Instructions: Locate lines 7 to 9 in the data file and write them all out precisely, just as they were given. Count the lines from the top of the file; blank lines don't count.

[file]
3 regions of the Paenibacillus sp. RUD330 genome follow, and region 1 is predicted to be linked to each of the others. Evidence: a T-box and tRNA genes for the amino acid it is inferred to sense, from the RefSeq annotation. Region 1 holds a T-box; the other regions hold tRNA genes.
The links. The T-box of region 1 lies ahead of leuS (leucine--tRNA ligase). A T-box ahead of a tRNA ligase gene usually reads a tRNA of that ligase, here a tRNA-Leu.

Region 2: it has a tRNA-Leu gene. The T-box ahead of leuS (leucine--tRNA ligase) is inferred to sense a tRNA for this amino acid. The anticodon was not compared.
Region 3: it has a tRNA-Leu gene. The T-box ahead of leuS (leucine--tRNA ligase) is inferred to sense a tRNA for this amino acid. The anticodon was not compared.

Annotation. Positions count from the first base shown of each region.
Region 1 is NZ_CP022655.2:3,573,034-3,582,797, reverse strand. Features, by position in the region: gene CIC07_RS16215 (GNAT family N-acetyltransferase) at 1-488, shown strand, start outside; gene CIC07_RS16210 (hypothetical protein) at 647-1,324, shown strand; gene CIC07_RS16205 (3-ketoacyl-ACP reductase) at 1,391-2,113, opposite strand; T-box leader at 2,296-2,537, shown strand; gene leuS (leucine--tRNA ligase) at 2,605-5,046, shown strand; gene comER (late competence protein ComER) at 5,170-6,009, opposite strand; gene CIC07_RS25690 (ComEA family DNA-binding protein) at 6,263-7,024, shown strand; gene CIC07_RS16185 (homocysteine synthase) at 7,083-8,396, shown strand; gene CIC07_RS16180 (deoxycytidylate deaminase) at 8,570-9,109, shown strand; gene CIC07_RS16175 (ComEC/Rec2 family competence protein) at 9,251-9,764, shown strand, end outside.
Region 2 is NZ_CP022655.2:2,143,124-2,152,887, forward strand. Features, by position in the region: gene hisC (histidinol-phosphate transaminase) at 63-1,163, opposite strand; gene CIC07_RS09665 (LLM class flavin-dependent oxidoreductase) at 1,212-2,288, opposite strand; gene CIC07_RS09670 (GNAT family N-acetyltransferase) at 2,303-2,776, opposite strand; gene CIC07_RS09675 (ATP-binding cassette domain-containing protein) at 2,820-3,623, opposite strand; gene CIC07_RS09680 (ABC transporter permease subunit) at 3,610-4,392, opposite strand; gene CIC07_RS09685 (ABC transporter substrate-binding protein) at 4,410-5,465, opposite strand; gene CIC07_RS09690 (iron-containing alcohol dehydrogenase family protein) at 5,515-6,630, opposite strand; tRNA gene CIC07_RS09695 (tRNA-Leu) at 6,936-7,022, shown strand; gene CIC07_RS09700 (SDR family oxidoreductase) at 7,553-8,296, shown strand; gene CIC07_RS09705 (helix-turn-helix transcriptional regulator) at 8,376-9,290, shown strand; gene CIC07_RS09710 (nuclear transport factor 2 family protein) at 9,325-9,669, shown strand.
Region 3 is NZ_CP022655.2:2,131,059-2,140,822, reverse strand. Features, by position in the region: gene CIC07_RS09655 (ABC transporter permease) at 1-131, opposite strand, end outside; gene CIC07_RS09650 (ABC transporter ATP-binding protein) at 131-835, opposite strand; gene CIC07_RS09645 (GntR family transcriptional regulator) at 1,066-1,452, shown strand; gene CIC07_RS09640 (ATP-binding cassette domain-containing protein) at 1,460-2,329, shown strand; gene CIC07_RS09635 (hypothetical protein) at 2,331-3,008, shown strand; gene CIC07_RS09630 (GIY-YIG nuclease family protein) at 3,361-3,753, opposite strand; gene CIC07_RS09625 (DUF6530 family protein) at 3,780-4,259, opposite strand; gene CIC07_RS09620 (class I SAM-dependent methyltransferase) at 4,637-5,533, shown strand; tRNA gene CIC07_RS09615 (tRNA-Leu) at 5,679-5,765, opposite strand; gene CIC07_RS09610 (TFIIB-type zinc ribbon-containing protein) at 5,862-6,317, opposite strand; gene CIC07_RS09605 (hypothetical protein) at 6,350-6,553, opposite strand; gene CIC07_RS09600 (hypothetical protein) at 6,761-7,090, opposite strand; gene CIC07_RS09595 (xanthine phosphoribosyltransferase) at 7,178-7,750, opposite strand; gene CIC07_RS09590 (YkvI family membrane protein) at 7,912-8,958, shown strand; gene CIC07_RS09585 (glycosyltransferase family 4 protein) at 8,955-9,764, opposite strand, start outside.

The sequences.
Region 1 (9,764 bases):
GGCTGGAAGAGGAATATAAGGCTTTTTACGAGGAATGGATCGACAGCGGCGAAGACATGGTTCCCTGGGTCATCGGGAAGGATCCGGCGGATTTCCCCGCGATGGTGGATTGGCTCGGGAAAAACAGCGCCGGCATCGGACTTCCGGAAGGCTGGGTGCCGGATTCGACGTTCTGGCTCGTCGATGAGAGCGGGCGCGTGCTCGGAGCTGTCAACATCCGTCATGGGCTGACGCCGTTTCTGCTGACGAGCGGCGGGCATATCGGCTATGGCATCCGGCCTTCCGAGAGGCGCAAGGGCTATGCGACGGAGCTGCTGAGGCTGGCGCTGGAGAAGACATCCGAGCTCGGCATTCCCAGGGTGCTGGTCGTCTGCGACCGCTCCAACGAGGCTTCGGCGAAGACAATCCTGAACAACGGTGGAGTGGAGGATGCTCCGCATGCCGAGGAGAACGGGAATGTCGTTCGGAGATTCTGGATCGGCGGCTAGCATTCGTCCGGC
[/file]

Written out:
Region 2 is NZ_CP022655.2:2,143,124-2,152,887, forward strand. Features, by position in the region: gene hisC (histidinol-phosphate transaminase) at 63-1,163, opposite strand; gene CIC07_RS09665 (LLM class flavin-dependent oxidoreductase) at 1,212-2,288, opposite strand; gene CIC07_RS09670 (GNAT family N-acetyltransferase) at 2,303-2,776, opposite strand; gene CIC07_RS09675 (ATP-binding cassette domain-containing protein) at 2,820-3,623, opposite strand; gene CIC07_RS09680 (ABC transporter permease subunit) at 3,610-4,392, opposite strand; gene CIC07_RS09685 (ABC transporter substrate-binding protein) at 4,410-5,465, opposite strand; gene CIC07_RS09690 (iron-containing alcohol dehydrogenase family protein) at 5,515-6,630, opposite strand; tRNA gene CIC07_RS09695 (tRNA-Leu) at 6,936-7,022, shown strand; gene CIC07_RS09700 (SDR family oxidoreductase) at 7,553-8,296, shown strand; gene CIC07_RS09705 (helix-turn-helix transcriptional regulator) at 8,376-9,290, shown strand; gene CIC07_RS09710 (nuclear transport factor 2 family protein) at 9,325-9,669, shown strand.
Region 3 is NZ_CP022655.2:2,131,059-2,140,822, reverse strand. Features, by position in the region: gene CIC07_RS09655 (ABC transporter permease) at 1-131, opposite strand, end outside; gene CIC07_RS09650 (ABC transporter ATP-binding protein) at 131-835, opposite strand; gene CIC07_RS09645 (GntR family transcriptional regulator) at 1,066-1,452, shown strand; gene CIC07_RS09640 (ATP-binding cassette domain-containing protein) at 1,460-2,329, shown strand; gene CIC07_RS09635 (hypothetical protein) at 2,331-3,008, shown strand; gene CIC07_RS09630 (GIY-YIG nuclease family protein) at 3,361-3,753, opposite strand; gene CIC07_RS09625 (DUF6530 family protein) at 3,780-4,259, opposite strand; gene CIC07_RS09620 (class I SAM-dependent methyltransferase) at 4,637-5,533, shown strand; tRNA gene CIC07_RS09615 (tRNA-Leu) at 5,679-5,765, opposite strand; gene CIC07_RS09610 (TFIIB-type zinc ribbon-containing protein) at 5,862-6,317, opposite strand; gene CIC07_RS09605 (hypothetical protein) at 6,350-6,553, opposite strand; gene CIC07_RS09600 (hypothetical protein) at 6,761-7,090, opposite strand; gene CIC07_RS09595 (xanthine phosphoribosyltransferase) at 7,178-7,750, opposite strand; gene CIC07_RS09590 (YkvI family membrane protein) at 7,912-8,958, shown strand; gene CIC07_RS09585 (glycosyltransferase family 4 protein) at 8,955-9,764, opposite strand, start outside.

The sequences.